I just finished reading this book by E. Benjamin Skinner, one journalist’s investigation into the existence of slavery still present in the 21st century. He travels in perhaps twelve countries posing as a merchant, factory owner, or just a westerner searching to satisfy his own contorted lusts, whatever it takes to answer the question: how easily, how quickly, how cheaply can I barter and trade for the life, labor, or sexual commodity of a human being? Answer: much too easily.
I won’t summarize the book. Read it for yourself. My question is what to do after you’ve read it. Skinner points out that the face of modern slavery is much easier to ignore than the Africans in chains on southern plantations. The face of modern slavery is hidden. If you don’t want to see it, you don’t have to. It’s the face of a prostitute who most will judge and assume she’s chosen the life she leads. It’s the face of factory workers and farmers who appear to be working for wages. It’s the face of an internationally adopted child who appears to have been rescued from destitution and brought to live in suburban America, but it’s all just a rouse; it’s really Cinderella pitted against the cruel stepmother, minus a fairy godmother or glass slipper, with an abusive brother thrown in for twisted measure.
Why don’t they run? Why don’t they speak? Because they are beaten into submission. Because they are illiterate and ignorant of laws regarding their freedom. Because their families might die if they squeal. Because they are afraid of deportation where home might mean death. Because they are brought to believe they are worthless.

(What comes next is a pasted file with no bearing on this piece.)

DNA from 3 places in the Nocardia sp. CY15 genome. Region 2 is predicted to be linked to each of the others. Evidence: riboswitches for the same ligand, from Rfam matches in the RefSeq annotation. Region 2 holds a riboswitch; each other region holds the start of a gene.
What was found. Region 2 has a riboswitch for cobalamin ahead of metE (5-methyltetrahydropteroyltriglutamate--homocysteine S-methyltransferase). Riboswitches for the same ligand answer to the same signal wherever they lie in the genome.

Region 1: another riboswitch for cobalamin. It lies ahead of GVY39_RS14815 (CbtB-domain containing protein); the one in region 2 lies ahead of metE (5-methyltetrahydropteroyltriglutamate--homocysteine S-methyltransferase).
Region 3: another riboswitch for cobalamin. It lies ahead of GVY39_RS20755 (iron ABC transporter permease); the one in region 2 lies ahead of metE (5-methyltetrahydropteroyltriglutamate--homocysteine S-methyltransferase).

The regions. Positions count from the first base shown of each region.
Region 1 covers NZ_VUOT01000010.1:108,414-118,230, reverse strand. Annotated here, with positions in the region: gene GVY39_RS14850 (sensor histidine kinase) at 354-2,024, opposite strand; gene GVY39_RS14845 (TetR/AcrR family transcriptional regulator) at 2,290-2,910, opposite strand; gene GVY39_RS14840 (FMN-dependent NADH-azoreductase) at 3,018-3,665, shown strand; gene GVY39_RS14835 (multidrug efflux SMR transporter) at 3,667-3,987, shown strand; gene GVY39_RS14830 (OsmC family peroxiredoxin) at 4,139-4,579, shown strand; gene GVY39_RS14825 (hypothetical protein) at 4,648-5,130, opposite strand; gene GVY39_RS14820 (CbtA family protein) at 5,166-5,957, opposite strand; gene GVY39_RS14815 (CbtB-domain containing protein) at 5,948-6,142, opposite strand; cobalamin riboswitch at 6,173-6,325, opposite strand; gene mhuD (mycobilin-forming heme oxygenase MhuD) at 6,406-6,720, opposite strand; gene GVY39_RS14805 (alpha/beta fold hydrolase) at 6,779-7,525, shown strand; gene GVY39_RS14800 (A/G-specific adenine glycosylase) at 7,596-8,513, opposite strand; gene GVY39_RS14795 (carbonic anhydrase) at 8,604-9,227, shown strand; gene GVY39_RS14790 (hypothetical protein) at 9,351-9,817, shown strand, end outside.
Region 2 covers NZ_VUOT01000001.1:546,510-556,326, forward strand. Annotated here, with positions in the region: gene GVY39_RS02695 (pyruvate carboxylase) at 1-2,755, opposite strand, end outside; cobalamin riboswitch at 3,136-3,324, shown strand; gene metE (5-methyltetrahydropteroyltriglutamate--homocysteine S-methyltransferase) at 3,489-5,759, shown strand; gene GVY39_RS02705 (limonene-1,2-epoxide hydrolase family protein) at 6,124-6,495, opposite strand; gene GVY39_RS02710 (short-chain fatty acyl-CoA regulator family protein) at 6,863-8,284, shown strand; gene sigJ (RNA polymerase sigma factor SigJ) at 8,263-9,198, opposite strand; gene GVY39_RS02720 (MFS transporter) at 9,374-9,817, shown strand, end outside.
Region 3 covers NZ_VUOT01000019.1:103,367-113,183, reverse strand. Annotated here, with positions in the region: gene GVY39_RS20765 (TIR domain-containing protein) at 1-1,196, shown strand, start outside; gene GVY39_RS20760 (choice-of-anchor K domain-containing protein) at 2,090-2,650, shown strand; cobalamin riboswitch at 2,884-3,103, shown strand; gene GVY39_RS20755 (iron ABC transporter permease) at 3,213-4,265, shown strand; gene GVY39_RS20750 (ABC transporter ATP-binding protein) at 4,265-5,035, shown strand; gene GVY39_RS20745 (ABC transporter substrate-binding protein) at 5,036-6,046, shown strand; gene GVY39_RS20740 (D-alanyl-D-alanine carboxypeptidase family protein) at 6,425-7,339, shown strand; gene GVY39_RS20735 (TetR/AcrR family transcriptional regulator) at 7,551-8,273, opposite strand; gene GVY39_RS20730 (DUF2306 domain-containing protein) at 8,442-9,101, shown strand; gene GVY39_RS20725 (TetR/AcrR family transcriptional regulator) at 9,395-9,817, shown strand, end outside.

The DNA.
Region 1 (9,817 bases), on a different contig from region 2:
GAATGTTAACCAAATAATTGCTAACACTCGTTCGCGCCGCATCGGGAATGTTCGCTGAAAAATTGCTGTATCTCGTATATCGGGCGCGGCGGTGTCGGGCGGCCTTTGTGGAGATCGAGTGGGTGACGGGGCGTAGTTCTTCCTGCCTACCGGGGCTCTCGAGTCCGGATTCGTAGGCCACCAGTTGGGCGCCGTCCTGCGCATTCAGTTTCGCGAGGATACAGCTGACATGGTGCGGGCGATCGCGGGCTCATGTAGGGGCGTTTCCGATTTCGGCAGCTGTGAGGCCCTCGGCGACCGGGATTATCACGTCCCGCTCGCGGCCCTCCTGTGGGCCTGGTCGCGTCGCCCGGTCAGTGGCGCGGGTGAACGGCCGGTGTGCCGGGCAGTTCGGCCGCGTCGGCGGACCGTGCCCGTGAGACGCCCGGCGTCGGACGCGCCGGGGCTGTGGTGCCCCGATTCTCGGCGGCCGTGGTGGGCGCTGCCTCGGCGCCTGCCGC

I read their stories and I struggle with how to respond. Shouldn’t I be in tears? Shouldn’t I be screaming at injustice? And I am. Sometimes. But I can’t bawl my eyes out with every page. It takes too much emotional energy. If I fell apart at every sign of injustice I’d have to bury myself at the bottom of a tissue box and never come out. I’d be useless.
There comes a point when I have to make a choice to say I refuse to be overwhelmed by injustice. It’s everywhere. There are more slaves today than at any other time in history. That’s a lot of evil getting its way. I’m tempted to think, what can I do in the face of so much wrong? But the moment I surrender to that thought, evil has won. So I have to fight, even if I never see visible changes from my efforts; it’s the principle of never conceding the fact that darkness has won… because it hasn’t.
I still don’t know what it looks like from day to day. I know it means I keep my heart uncallused and hopeful. It means I staunch my ignorance, help others open their eyes. It means I pray, I petition governments, I keep sending money to pay for the schooling of a dalit child in India to prevent him from falling into the same trap. Maybe it means one day I open up my home to show broken women how to find life after hell.
In some sense I don’t think it matters what we do, as long as we do something, as long as we keep fighting, as long as hope stays alive. I can’t fix a problem that is millions of lives deep in countries all over the world. If I think that’s my job, I better give up now. But I can find courage to face those who come across my doorstep. If I spend my entire life fighting for the life and dignity and restoration of one human heart than my existence will be worth something. And slavery, in the world of at least one human being, will die.